May 4, 2017
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Entertaining Books Through The Years
  • Entertaining Is Fun [1941]
    Entertaining Is Fun [1941]

    Entertaining Is Fun [1941]

    In her day, Dorothy Draper was a famous interior decorator and a columnist for Good Housekeeping. In this guide to entertaining, published in 1941, she writes with absurd detail about what it takes to throw a good party, from how the cigarettes should be arranged to how to get your guests to have interesting conversations. In a chapter about entertaining one’s husband, Draper sternly advises against nagging or complaining too much about one’s day, since men don’t like that sort of thing. Needless to say, some of the pieces of wisdom in this book hold up better than others, but 100 percent of these maxims give insight into a suburban 1940s type A mindset.

  • Cool Entertaining [1976]
    Cool Entertaining [1976]

    Cool Entertaining [1976]

    If tunafish pie with grapefruit and pecans sounds up your alley, then you may want to track down a copy of this time capsule of party food from 1976. Irma Rhode’s recipes, which are perhaps a little bit heavy on the aspic and mayonnaise for this millennium, were favorites of Craig Claiborne. Rhode ran a catering business called Hors d’Oeuvres Inc. in the 1930s with James Beard, and her raw-onion sandwich even inspired the onion-and-butter sandwich that became a famous James Beard classic.

  • Entertaining [1982]
    Entertaining [1982]

    Entertaining [1982]

    In the late 1970s, long before her media empire was launched, Martha Stewart was hired to cater a book launch party. At the party, she met the head of Crown Publishing Group, who asked her to write a book about hosting parties. The book that came of this encounter, Entertaining, was published in 1982 and became a huge hit, leading to television appearances, magazine columns, more books, and eventually Martha Stewart Living.

  • The Party [1998]
    The Party [1998]

    The Party [1998]

    Sally Quinn wrote The Party in 1998, after years of covering high-profile D.C. social events for The Washington Post. The result is a combination of snippy advice on hosting and casual gossip about presidents and movie stars. Peppered with name-dropping and maxims on party throwing (always include a cocktail hour, but never after-dinner liqueurs), the book tells you everything you need to know about how the wealthy partied in the 1990s.

  • Barefoot Contessa Parties! [2001]
    Barefoot Contessa Parties! [2001]

    Barefoot Contessa Parties! [2001]

    Ina Garten’s personal brand has always been about warm, casual hospitality. She’s worked her way into our subconscious and Liz Lemon’s dream sequences as the convivial neighbor you run into on vacation, who invites you over on a whim for white wine and canapés. Unlike some of her predecessors in the party-guide business, Garten’s attitude in this 2001 book is all about informality. Don’t want to deliver a tableful of warm plates simultaneously? Dial it back, and have your friends assemble their own sandwiches.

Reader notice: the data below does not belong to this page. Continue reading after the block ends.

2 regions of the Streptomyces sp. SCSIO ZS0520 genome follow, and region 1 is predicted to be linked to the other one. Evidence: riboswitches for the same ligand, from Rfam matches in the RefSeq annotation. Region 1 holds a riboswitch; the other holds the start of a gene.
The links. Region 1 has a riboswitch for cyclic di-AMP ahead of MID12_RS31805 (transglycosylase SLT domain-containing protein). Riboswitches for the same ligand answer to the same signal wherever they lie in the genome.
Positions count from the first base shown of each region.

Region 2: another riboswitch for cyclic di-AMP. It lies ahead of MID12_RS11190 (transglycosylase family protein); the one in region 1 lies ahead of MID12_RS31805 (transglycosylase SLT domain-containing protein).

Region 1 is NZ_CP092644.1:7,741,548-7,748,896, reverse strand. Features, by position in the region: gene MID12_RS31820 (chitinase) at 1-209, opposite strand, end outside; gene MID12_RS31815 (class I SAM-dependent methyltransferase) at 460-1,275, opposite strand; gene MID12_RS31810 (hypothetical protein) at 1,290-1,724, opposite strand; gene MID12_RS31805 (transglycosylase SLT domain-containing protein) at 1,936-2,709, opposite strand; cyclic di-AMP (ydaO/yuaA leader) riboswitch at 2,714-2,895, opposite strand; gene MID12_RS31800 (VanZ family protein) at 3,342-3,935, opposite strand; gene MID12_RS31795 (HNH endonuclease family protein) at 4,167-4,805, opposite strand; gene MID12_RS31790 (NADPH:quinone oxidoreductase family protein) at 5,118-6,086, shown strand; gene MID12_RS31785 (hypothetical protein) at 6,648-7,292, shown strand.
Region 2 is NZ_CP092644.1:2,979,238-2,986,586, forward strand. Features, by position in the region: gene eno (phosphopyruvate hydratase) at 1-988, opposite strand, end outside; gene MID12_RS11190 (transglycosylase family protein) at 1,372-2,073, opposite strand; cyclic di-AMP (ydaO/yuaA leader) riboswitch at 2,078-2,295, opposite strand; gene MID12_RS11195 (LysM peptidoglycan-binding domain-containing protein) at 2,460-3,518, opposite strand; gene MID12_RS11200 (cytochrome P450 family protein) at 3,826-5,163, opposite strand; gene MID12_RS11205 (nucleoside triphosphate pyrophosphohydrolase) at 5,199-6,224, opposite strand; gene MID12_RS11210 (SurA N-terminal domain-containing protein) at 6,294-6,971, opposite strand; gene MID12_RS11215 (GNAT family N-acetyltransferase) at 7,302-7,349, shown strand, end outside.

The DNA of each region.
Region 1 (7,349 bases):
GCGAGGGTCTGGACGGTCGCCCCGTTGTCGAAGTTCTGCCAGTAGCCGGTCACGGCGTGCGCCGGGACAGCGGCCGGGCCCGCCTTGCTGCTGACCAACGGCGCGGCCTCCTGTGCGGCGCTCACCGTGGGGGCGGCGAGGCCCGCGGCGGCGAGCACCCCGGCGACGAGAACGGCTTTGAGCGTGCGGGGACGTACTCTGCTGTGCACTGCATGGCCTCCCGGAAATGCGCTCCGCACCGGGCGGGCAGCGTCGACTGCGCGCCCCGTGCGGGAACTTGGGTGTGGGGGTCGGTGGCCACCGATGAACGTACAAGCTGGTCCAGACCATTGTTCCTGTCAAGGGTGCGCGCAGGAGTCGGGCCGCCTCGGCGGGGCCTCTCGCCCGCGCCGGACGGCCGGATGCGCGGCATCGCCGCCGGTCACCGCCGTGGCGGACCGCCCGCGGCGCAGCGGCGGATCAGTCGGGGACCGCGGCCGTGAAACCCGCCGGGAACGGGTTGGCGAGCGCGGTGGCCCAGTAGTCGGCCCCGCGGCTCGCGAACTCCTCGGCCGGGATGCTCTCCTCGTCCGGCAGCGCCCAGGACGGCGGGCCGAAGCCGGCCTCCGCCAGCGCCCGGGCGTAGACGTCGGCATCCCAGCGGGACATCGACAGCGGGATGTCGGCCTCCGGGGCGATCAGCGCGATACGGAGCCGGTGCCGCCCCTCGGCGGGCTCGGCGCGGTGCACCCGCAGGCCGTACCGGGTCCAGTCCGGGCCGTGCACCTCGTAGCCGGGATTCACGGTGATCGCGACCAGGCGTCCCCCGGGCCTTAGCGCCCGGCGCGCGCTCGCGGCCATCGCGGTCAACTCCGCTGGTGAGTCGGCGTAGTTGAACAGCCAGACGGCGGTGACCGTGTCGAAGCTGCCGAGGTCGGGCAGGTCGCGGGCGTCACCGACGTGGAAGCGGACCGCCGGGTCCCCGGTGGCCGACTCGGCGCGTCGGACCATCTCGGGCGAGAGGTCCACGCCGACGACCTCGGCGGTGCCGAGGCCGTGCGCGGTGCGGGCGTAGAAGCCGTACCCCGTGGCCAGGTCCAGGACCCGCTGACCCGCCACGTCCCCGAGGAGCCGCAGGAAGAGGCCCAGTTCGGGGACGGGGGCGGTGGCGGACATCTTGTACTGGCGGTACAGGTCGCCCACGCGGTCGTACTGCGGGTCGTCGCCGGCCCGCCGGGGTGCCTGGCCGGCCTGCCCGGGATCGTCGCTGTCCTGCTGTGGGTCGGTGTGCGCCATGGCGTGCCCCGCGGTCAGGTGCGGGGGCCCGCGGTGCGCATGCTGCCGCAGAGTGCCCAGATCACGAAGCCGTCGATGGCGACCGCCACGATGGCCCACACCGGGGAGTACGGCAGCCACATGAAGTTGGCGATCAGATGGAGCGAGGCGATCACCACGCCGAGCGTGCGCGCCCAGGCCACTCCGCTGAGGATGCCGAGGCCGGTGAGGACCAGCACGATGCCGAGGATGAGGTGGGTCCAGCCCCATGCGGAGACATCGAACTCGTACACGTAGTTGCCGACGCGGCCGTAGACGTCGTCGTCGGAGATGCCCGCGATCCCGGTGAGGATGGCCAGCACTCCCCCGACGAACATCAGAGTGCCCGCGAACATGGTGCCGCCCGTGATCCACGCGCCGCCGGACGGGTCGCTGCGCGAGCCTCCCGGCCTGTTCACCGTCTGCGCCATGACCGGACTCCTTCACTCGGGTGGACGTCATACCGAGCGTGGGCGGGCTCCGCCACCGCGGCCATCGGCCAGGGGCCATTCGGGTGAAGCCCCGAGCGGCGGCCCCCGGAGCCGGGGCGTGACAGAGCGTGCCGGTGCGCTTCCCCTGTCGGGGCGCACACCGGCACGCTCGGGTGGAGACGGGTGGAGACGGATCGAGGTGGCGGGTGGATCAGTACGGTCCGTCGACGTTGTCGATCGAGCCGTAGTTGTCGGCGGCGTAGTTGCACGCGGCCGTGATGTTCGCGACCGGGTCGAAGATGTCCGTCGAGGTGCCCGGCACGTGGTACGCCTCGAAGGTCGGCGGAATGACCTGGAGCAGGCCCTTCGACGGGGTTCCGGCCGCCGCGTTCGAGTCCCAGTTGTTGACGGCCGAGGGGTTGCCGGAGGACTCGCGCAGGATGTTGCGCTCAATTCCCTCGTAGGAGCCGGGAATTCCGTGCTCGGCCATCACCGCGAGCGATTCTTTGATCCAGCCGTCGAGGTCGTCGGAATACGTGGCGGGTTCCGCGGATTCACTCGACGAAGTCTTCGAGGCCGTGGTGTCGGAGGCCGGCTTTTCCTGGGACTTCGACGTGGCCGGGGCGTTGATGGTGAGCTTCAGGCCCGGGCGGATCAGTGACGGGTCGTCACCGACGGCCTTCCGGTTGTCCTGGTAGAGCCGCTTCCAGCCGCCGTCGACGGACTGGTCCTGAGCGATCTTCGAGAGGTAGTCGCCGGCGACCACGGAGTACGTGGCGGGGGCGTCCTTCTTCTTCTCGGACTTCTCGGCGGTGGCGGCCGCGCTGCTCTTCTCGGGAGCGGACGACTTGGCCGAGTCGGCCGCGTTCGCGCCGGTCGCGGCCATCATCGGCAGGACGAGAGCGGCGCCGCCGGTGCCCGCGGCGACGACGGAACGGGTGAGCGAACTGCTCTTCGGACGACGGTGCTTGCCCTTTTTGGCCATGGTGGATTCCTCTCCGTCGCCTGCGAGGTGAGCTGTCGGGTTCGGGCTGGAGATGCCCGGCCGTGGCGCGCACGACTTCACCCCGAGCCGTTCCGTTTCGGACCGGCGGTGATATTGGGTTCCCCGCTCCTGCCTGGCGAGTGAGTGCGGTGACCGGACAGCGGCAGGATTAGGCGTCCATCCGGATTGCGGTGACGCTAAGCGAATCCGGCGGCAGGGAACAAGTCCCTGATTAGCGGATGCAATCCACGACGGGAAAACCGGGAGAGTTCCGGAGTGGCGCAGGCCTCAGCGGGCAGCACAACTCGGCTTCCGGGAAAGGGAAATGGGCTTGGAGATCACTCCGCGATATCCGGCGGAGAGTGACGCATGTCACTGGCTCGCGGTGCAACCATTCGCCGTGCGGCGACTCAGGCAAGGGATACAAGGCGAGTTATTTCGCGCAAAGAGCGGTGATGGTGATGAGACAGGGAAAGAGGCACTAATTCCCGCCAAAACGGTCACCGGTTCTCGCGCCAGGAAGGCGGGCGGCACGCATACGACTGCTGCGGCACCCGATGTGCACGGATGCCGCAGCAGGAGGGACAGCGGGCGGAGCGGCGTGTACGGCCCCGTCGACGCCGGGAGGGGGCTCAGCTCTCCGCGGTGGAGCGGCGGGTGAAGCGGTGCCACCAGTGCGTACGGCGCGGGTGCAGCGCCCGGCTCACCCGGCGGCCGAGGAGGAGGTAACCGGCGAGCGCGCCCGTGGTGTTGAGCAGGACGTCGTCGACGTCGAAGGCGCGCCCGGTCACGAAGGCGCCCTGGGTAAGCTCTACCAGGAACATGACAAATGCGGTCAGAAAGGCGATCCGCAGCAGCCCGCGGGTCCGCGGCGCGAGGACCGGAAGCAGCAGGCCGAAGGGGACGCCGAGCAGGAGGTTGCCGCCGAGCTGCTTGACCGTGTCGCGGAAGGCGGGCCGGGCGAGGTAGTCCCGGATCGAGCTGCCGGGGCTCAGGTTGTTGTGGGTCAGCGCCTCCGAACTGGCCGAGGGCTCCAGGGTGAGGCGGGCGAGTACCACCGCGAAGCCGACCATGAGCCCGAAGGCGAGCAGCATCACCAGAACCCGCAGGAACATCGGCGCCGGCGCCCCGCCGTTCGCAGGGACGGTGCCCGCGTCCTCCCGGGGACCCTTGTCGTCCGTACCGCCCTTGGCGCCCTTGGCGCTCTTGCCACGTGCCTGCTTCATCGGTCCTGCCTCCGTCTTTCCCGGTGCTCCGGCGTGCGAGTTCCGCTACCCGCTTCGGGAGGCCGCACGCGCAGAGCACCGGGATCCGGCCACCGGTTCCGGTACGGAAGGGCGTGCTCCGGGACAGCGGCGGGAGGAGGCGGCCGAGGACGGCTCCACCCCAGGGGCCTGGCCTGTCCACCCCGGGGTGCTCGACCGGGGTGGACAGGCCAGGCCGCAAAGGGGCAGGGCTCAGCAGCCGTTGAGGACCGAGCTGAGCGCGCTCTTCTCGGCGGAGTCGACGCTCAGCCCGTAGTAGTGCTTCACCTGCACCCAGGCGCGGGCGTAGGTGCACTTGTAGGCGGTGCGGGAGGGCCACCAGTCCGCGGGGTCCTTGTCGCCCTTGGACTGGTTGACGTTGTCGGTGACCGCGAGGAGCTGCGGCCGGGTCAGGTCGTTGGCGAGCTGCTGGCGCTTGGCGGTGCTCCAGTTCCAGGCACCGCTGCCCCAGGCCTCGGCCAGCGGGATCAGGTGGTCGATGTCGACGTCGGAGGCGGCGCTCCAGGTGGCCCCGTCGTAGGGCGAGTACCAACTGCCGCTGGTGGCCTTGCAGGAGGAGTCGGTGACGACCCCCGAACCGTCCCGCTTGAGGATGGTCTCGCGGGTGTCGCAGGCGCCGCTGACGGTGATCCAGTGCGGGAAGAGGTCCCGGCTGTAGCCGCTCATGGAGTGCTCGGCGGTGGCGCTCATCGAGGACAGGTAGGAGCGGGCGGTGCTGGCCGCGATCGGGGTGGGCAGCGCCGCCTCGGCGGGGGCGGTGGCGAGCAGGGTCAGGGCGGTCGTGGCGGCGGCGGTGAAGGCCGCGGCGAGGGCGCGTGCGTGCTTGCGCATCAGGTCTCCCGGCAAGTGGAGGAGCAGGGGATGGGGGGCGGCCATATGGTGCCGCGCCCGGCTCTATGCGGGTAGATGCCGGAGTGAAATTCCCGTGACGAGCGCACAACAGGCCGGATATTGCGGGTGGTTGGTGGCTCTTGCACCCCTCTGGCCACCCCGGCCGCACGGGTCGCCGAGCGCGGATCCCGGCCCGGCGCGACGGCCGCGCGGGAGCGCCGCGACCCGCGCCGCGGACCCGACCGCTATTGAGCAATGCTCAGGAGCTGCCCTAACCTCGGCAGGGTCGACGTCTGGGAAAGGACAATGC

• I Like You [2006]
    I Like You [2006]

    I Like You [2006]

    Amy Sedaris’s first book, I Like You, is somehow both the antithesis of an entertaining book and the ideal entertaining book. With photography styled after orange-hued 1970s magazine spreads, Sedaris takes on some unfortunate throwback recipes (like the banana-based Candle Salad) and a few of her IRL favorites (like yogurt spaghetti with lots of parsley, and vanilla cupcakes).

Paging through history’s most famous hostesses.

The question of how to correctly throw a party has inspired tomes over the years, by scholarly party-throwers who have approached the subject from the angles of decor, etiquette, socializing, food, and drink. If you asked Dorothy Draper, a celebrity interior decorator and socialite of the 1940s, she’d tell you it’s mostly about having the right furniture arrangement and attitude. If you asked Martha Stewart, she might encourage you to invest in a matching set of china. If you asked Ina Garten, she might stress the importance of a sense of easygoing spontaneity. And if you asked comedian Amy Sedaris, the answer would probably involve some drugs, a handful of googly eyes, and a casserole or two.

In the end, when it comes to hosting, there really aren’t any “dos” or “don’ts” that you can count on—everyone has their own style, and what would be the point of hosting a party if some of your own personality didn’t shine through in the details? If you’re still finding your own party style, here are a few of the most iconic, opinionated, and zealous books about party-throwing from the last 75 years.

Anna Hezel

Anna Hezel is the senior editor of TASTE.

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